Of course, the wonderfully sadistic idea at the heart of the game’s systems is that you’re actively encouraged to let these malevolent spirits get as close as possible. The camera obscura you wield deals damage as it captures their image, with collectable lenses and upgrades allowing you to temporarily stun or push back your ectoplasmic aggressors. You inflict significant damage when the shutter flashes red for a fatal frame, while bonuses are awarded for snapping two and three ghosts simultaneously.

Project Zero 2: Wii Edition is a bleak, nasty horror game that scares every step of the way.

The Good

  • Rich atmosphere that heightens tension
  • Shocks are timed with Hitchcockian precision
  • Excellent use of the remote speaker
  • Defeating tough enemies produces overwhelming relief.

The Bad

  • Haunted House mode is tacky
  • Camera’s roving eye adds unneeded ick factor.

While the floating numbers and text remind you this is just a game, they never sap the intensity of these encounters. That’s partly down to the very deliberate awkwardness of the controls, which regularly prove uncomfortable. Aiming requires a combination of the nunchuk’s analog stick and tilts of the remote, which may sound clumsy, and in practice it often is. Yet it’s an artful clumsiness, designed to make combat more difficult and thus more unsettling. If the camera obscura were an SLR, then you’d breeze through encounters; here, the controls fit the fiction and serve the game’s systems well.

Spirit points from defeated enemies can be spent on enhancements to the camera's range, power, and shutter speed.

Spirit points from defeated enemies can be spent on enhancements to the camera’s range, power, and shutter speed.

And just as you grow accustomed to negotiating combat scenarios without too much difficulty, the game disempowers you further. You’re rid of your torch, forced to explore rooms lit only by the occasional lightning flash and the faint glow of a single lantern. Ghosts begin to move faster, and then suddenly disappear, teleporting behind you. The inclusion of a quick turn is welcome, though it’s still startling to whirl around, raise your camera, and instantly witness a screaming face filling your viewfinder.

Most chapters find new ways to terrify. You encounter deadly spirits that can’t be harmed by the camera, forcing you to flee. You’re teased with images of rooms you’re about to visit, steeling you for the horrors that inevitably lie in wait. One particularly disturbing set piece sees you suddenly surrounded by corpses while a ghost shrieks with laughter before an invincible spirit with a deathly touch forces you to flee. That Mio runs at the pace that most game characters walk only makes your escape more fraught. Other moments offer subtler scares: there’s a masterful fourth-wall-breaking sequence that puts you in a room with an old projector–the Wii’s disc drive whirring in time with the spinning reel–and suddenly stopping as the film ends. Along with the voices of the spirits floating from the TV to the remote’s speaker, it can sometimes feel that the horror is seeping into the real world.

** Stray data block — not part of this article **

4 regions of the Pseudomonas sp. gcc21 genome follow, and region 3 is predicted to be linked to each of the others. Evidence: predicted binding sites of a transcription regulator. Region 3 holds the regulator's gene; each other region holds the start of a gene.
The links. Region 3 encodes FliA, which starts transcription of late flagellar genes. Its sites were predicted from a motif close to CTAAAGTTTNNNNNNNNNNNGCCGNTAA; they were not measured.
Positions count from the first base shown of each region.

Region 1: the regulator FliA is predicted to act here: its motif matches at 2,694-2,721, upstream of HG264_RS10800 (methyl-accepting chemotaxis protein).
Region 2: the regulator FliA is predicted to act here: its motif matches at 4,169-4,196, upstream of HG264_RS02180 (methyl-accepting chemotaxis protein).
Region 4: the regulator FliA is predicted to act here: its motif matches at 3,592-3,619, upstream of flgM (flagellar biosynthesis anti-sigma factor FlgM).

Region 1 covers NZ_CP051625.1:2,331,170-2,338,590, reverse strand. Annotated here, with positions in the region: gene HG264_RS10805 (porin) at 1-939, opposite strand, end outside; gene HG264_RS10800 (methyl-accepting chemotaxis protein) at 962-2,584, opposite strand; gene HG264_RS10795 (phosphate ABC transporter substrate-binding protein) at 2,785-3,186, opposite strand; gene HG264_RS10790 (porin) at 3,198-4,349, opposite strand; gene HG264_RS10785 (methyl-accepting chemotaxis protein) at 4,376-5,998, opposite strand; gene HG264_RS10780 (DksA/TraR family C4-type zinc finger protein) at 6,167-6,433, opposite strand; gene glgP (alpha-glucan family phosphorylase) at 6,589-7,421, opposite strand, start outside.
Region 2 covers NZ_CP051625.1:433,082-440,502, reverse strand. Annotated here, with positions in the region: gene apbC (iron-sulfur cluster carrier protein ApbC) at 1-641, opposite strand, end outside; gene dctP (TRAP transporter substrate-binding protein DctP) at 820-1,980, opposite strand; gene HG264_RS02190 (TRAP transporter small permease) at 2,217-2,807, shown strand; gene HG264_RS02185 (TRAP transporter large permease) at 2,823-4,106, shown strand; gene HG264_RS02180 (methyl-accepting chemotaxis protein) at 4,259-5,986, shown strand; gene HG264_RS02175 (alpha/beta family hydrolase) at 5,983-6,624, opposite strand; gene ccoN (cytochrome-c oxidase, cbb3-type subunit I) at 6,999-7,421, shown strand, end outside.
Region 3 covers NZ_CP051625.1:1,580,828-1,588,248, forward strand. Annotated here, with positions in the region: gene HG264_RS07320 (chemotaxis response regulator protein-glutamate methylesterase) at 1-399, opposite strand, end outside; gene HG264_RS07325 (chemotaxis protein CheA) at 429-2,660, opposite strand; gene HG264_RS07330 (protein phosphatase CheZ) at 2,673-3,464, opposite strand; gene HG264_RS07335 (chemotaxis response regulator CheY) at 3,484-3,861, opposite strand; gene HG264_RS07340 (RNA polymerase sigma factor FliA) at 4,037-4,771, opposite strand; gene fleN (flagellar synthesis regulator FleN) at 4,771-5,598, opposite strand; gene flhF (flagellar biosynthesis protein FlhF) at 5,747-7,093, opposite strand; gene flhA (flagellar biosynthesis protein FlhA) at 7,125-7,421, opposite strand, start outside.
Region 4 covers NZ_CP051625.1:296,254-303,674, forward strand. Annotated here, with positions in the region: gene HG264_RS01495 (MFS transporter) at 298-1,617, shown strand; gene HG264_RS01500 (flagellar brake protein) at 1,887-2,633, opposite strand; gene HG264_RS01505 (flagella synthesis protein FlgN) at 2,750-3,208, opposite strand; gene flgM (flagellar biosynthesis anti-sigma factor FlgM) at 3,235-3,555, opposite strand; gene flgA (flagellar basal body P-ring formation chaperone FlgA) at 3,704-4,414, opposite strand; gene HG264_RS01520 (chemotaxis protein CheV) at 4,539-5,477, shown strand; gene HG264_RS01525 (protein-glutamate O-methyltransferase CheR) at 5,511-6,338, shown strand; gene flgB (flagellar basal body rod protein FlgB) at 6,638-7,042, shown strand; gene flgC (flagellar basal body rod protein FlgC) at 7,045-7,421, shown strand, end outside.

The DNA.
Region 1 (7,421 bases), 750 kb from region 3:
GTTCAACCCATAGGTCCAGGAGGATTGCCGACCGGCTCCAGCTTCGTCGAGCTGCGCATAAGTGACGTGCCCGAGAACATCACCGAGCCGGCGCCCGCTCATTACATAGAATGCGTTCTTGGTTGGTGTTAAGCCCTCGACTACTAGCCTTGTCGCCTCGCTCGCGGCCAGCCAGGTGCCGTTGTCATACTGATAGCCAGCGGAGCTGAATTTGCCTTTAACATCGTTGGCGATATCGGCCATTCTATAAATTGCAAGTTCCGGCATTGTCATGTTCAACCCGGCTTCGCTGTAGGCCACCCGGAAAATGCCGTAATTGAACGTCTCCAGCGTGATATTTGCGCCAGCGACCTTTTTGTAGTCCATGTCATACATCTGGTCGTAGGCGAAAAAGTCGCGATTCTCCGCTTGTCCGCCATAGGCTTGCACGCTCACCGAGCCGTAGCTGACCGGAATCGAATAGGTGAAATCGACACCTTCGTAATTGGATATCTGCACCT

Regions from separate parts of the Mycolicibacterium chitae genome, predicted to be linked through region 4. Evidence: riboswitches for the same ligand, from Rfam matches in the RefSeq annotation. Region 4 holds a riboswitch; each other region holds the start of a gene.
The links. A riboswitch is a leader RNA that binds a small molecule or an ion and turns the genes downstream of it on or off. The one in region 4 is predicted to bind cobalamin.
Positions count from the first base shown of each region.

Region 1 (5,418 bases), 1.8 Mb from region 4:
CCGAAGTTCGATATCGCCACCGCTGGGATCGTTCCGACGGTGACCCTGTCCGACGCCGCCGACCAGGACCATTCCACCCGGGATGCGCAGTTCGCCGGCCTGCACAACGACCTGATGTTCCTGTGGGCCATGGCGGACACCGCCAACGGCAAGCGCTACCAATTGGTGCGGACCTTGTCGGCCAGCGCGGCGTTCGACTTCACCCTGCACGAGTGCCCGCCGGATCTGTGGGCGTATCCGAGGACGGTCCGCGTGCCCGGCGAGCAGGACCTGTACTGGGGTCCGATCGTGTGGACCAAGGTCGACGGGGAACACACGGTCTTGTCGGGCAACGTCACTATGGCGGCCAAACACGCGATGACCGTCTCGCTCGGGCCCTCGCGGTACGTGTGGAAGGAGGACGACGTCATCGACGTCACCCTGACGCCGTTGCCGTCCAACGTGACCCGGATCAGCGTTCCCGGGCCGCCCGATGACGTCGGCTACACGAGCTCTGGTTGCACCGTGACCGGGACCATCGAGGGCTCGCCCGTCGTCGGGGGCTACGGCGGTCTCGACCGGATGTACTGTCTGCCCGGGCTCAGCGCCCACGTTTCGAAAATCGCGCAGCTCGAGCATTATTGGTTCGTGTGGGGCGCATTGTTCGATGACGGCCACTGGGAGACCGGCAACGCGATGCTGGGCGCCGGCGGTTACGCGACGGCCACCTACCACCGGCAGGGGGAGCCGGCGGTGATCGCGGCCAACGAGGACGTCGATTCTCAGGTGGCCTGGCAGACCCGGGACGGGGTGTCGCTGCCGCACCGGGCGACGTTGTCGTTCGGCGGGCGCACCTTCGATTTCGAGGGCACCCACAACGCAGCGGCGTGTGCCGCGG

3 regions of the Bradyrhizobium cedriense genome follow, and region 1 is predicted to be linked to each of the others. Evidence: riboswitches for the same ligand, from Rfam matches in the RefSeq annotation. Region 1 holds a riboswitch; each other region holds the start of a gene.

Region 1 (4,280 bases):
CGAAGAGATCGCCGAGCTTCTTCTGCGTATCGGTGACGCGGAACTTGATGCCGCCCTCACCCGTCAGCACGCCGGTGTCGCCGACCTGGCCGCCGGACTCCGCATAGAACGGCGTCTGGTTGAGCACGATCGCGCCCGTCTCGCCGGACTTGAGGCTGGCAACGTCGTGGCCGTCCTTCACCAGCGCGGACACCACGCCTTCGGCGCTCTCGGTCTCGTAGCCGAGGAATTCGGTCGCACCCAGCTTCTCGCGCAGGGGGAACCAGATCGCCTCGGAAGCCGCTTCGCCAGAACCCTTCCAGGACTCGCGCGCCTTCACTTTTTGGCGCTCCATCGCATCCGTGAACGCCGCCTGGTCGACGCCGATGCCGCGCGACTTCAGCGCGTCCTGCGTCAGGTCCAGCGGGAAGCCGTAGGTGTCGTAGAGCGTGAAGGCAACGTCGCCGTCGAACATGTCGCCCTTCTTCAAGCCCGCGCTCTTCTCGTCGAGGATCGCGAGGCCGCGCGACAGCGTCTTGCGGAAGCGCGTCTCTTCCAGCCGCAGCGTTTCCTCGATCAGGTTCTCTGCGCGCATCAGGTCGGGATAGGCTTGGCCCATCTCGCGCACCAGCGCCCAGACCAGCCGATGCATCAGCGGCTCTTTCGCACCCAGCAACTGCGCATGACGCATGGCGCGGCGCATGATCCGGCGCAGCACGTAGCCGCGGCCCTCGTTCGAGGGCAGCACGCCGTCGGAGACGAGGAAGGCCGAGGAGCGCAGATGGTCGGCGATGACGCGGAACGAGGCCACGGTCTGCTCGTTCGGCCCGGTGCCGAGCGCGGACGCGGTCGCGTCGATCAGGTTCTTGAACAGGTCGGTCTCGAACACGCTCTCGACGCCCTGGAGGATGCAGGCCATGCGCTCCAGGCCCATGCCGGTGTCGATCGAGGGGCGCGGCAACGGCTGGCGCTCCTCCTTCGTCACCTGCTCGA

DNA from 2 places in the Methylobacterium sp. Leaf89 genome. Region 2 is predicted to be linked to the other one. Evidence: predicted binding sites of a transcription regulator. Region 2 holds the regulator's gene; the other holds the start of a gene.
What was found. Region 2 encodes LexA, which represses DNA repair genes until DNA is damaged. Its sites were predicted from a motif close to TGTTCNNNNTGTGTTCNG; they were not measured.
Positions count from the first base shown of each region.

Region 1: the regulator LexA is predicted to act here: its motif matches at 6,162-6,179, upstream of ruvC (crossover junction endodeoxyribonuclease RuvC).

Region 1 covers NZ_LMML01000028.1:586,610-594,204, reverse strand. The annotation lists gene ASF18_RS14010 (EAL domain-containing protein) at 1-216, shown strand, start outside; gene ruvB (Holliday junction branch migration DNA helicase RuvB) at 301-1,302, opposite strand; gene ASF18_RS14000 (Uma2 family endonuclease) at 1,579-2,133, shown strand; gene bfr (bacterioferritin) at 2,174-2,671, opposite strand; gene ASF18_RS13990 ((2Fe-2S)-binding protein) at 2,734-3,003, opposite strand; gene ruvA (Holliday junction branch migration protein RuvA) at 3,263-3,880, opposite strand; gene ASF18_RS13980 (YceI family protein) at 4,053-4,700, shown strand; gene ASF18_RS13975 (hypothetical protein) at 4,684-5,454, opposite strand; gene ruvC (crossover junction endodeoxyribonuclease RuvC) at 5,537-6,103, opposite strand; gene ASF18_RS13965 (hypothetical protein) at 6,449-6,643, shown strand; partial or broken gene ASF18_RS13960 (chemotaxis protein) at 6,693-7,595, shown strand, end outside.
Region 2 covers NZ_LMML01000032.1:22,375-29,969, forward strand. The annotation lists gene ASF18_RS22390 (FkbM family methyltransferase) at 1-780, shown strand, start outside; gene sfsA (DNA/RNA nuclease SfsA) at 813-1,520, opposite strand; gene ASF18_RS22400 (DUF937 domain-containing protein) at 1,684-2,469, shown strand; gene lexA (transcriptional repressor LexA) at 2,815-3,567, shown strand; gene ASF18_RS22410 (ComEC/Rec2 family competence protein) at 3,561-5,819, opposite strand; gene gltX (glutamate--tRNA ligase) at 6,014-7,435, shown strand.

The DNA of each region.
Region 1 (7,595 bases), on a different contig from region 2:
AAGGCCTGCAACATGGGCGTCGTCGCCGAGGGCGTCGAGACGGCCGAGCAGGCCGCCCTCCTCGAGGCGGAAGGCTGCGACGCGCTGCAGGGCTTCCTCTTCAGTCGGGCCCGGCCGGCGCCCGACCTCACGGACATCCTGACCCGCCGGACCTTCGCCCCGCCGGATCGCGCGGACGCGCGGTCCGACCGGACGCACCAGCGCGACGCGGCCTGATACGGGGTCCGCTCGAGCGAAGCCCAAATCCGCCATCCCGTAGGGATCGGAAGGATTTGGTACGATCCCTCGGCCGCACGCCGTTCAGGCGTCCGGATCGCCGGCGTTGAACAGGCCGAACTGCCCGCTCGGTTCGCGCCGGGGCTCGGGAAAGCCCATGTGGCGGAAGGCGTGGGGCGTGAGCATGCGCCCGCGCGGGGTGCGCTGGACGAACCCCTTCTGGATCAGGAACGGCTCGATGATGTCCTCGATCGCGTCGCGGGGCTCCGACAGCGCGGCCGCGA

If the Wii version is mostly an improvement on the original game, it does suffer in other areas. The perspective shift can result in camera problems in narrow spaces, and while Nintendo has put laudable effort into localising the game for a European audience, the British voices aren’t a great fit for the Japanese setting. The performances are also a little flat compared with recent translations like The Last Story and Xenoblade Chronicles. And though the game works hard to make you feel uneasy, the revealing attire of its 15-year-old protagonist and the camera’s willingness to highlight her flimsy clothes is the wrong kind of uncomfortable.

You frequently have to fight several ghosts at once, so it's crucial to find a spot where you're not surrounded.

You frequently have to fight several ghosts at once, so it’s crucial to find a spot where you’re not surrounded.

The only other notable addition is a new Haunted House mode, an on-rails scare ride that sees you exploring a series of locations unlocked by playing through the campaign. You might be asked to take pictures of spirits or simply remain calm in the face of some rather corny jump-shocks by keeping the remote still before being judged on your performance or stoicism. It’s essentially a rather brazen copy of the Ju-On game, and while it’s fleetingly entertaining, it’s not a mode you’ll revisit too often.

Thankfully, the story is more than worth the price of admission, and it’s a reminder why horror games can be so intoxicating. Break Project Zero 2 down to its base mechanics, and you’re left with something that is by turns awkward and embarrassingly simplistic: its puzzles are rudimentary, and it’s as linear as games can get. But its claustrophobic atmosphere and masterful sense of pacing generate a pervasive sense of dread that immerses and consumes you. At one point, you come across a room with bloody handprints on the adjacent wall and smeared across the door, not wanting to enter, but knowing you have to. It’s these excruciating moments of anxious anticipation that make Project Zero 2 one of the scariest experiences you’ll encounter in any medium.

By Chris Schilling

Major League Baseball 2K10 Review

This bare-bones baseball game doesn’t do nearly enough to improve upon its predecessor.

The Good

  • Mostly realistic plays in the field after the crack of the bat
  • Vibrant stadium sounds, complete with cheers and taunts.

The Bad

  • Simplistic pitcher-batter duel
  • Horrible visuals, especially when it comes to stadium art
  • No support for online features like multiplayer and updated rosters.

None of the improvements seen in Major League Baseball on the Xbox 360 and PlayStation 3 this year made it over to the Nintendo Wii. This game has virtually nothing in common with its console siblings save the soundtrack, with developer 2K China forgoing all of the new features, such as the headlining My Player Career mode that lets you take a scrub to stardom. Reasonably good game mechanics, as well as OK-but-unnecessary Wii Remote motion-sensing controls for hitting and pitching, make this a passable excursion onto big-league diamonds only if you don’t have last year’s game or don’t own either of the other current-generation consoles.